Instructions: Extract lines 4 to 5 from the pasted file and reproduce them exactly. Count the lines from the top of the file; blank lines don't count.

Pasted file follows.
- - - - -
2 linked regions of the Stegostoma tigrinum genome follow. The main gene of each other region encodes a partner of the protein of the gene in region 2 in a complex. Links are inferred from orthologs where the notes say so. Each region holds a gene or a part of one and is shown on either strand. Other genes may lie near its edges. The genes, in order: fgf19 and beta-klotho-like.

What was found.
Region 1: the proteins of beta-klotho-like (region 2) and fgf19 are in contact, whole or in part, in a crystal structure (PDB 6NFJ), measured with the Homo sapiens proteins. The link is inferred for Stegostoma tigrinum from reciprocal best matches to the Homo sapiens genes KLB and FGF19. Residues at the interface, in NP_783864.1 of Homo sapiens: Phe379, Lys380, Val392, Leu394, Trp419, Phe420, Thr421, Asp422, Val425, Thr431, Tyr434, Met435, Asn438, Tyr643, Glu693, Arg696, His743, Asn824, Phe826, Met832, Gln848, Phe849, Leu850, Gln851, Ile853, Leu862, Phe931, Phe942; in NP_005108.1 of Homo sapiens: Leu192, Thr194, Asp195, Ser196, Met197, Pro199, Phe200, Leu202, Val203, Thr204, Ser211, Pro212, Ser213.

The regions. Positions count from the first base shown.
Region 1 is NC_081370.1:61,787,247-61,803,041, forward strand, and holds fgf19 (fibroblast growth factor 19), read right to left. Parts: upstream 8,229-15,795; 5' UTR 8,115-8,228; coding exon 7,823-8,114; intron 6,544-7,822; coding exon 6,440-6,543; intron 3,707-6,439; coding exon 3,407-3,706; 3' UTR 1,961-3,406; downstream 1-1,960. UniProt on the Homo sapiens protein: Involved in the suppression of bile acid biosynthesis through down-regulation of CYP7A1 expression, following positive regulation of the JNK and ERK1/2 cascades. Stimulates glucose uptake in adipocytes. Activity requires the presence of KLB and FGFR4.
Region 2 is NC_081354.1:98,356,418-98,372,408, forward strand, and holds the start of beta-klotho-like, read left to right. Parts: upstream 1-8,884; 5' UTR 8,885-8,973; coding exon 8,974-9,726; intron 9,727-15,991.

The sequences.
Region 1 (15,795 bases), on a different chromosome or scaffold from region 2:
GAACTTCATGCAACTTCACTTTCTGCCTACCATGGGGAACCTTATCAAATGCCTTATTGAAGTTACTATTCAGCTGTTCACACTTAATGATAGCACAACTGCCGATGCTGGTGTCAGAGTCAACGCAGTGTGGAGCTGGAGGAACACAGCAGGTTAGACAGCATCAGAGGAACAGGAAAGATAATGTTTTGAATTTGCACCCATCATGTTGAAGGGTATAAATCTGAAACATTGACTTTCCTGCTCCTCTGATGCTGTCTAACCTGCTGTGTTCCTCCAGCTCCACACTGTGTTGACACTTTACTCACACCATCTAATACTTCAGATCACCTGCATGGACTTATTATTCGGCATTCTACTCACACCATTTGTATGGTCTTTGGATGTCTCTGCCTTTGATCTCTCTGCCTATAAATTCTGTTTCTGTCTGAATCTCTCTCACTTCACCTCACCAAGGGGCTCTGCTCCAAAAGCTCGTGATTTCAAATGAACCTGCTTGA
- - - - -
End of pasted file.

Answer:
The regions. Positions count from the first base shown.
Region 1 is NC_081370.1:61,787,247-61,803,041, forward strand, and holds fgf19 (fibroblast growth factor 19), read right to left. Parts: upstream 8,229-15,795; 5' UTR 8,115-8,228; coding exon 7,823-8,114; intron 6,544-7,822; coding exon 6,440-6,543; intron 3,707-6,439; coding exon 3,407-3,706; 3' UTR 1,961-3,406; downstream 1-1,960. UniProt on the Homo sapiens protein: Involved in the suppression of bile acid biosynthesis through down-regulation of CYP7A1 expression, following positive regulation of the JNK and ERK1/2 cascades. Stimulates glucose uptake in adipocytes. Activity requires the presence of KLB and FGFR4.